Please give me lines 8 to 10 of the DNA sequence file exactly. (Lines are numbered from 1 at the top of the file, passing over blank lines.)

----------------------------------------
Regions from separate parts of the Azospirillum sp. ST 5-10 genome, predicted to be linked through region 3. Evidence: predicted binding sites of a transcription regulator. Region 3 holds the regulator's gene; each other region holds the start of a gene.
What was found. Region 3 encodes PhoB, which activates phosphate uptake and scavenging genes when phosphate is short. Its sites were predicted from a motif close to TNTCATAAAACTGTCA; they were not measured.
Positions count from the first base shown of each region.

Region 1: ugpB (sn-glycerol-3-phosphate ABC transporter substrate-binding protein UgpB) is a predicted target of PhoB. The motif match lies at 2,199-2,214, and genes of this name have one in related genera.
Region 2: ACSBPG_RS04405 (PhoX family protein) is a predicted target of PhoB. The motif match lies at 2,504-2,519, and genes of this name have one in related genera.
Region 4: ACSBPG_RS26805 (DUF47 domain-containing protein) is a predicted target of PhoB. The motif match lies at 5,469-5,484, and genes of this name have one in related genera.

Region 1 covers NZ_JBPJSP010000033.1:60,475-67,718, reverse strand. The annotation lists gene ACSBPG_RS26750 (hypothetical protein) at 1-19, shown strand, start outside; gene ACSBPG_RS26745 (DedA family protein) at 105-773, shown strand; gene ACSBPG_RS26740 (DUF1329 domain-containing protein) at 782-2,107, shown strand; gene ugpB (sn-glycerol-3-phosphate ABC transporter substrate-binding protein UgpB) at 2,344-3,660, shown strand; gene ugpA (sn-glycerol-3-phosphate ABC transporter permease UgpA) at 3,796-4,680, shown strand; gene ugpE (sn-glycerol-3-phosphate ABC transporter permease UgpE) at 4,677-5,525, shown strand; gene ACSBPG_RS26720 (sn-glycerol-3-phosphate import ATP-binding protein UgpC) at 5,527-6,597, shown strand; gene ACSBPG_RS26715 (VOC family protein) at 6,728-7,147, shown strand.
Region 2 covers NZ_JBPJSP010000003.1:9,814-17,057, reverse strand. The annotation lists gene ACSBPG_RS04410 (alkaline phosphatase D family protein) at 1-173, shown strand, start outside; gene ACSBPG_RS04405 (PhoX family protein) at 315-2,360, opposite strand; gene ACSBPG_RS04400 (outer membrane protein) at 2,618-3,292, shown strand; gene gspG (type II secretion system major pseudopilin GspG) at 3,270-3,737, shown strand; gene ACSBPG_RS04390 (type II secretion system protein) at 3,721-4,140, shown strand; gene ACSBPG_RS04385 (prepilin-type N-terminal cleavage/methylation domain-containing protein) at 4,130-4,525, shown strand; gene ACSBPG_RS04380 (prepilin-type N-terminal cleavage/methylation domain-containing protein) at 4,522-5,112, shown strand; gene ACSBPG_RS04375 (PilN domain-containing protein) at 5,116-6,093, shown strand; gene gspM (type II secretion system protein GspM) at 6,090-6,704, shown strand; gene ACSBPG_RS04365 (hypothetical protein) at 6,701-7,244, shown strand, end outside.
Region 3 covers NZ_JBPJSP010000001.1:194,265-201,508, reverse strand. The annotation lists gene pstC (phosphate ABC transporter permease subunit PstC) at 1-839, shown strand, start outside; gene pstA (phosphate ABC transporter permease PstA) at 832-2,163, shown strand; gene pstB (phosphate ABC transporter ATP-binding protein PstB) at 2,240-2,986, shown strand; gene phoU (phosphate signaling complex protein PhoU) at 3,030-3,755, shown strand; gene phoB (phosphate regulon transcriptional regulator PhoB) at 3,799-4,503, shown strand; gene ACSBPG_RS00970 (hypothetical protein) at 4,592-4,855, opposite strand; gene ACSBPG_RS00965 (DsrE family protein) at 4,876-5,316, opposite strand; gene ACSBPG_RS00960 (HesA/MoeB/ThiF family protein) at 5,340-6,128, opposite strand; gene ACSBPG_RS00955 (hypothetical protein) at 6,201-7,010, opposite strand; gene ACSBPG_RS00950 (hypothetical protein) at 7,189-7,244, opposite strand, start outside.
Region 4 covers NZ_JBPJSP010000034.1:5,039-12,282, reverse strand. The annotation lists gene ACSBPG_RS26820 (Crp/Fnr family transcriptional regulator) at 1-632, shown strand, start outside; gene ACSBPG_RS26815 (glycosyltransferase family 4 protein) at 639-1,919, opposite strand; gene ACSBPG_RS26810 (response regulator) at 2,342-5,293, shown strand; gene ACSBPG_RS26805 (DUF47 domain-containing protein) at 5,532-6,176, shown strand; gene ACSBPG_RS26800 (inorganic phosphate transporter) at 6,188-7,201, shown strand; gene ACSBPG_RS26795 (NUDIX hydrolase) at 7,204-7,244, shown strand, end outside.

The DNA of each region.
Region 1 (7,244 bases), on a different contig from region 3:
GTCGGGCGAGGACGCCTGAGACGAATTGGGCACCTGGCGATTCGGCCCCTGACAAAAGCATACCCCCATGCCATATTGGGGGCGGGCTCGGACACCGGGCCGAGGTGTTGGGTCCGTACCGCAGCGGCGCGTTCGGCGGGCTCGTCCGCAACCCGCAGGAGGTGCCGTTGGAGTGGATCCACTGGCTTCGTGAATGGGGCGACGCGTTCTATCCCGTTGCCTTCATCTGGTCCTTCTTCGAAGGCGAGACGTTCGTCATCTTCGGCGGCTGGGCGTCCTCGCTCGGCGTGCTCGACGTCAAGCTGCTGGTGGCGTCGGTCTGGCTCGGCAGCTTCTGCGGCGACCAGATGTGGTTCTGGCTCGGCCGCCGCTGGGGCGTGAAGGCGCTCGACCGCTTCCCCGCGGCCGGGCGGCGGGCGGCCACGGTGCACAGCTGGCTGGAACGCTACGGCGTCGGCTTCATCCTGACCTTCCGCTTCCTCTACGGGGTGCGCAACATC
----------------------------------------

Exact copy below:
Region 2 covers NZ_JBPJSP010000003.1:9,814-17,057, reverse strand. The annotation lists gene ACSBPG_RS04410 (alkaline phosphatase D family protein) at 1-173, shown strand, start outside; gene ACSBPG_RS04405 (PhoX family protein) at 315-2,360, opposite strand; gene ACSBPG_RS04400 (outer membrane protein) at 2,618-3,292, shown strand; gene gspG (type II secretion system major pseudopilin GspG) at 3,270-3,737, shown strand; gene ACSBPG_RS04390 (type II secretion system protein) at 3,721-4,140, shown strand; gene ACSBPG_RS04385 (prepilin-type N-terminal cleavage/methylation domain-containing protein) at 4,130-4,525, shown strand; gene ACSBPG_RS04380 (prepilin-type N-terminal cleavage/methylation domain-containing protein) at 4,522-5,112, shown strand; gene ACSBPG_RS04375 (PilN domain-containing protein) at 5,116-6,093, shown strand; gene gspM (type II secretion system protein GspM) at 6,090-6,704, shown strand; gene ACSBPG_RS04365 (hypothetical protein) at 6,701-7,244, shown strand, end outside.
Region 3 covers NZ_JBPJSP010000001.1:194,265-201,508, reverse strand. The annotation lists gene pstC (phosphate ABC transporter permease subunit PstC) at 1-839, shown strand, start outside; gene pstA (phosphate ABC transporter permease PstA) at 832-2,163, shown strand; gene pstB (phosphate ABC transporter ATP-binding protein PstB) at 2,240-2,986, shown strand; gene phoU (phosphate signaling complex protein PhoU) at 3,030-3,755, shown strand; gene phoB (phosphate regulon transcriptional regulator PhoB) at 3,799-4,503, shown strand; gene ACSBPG_RS00970 (hypothetical protein) at 4,592-4,855, opposite strand; gene ACSBPG_RS00965 (DsrE family protein) at 4,876-5,316, opposite strand; gene ACSBPG_RS00960 (HesA/MoeB/ThiF family protein) at 5,340-6,128, opposite strand; gene ACSBPG_RS00955 (hypothetical protein) at 6,201-7,010, opposite strand; gene ACSBPG_RS00950 (hypothetical protein) at 7,189-7,244, opposite strand, start outside.
Region 4 covers NZ_JBPJSP010000034.1:5,039-12,282, reverse strand. The annotation lists gene ACSBPG_RS26820 (Crp/Fnr family transcriptional regulator) at 1-632, shown strand, start outside; gene ACSBPG_RS26815 (glycosyltransferase family 4 protein) at 639-1,919, opposite strand; gene ACSBPG_RS26810 (response regulator) at 2,342-5,293, shown strand; gene ACSBPG_RS26805 (DUF47 domain-containing protein) at 5,532-6,176, shown strand; gene ACSBPG_RS26800 (inorganic phosphate transporter) at 6,188-7,201, shown strand; gene ACSBPG_RS26795 (NUDIX hydrolase) at 7,204-7,244, shown strand, end outside.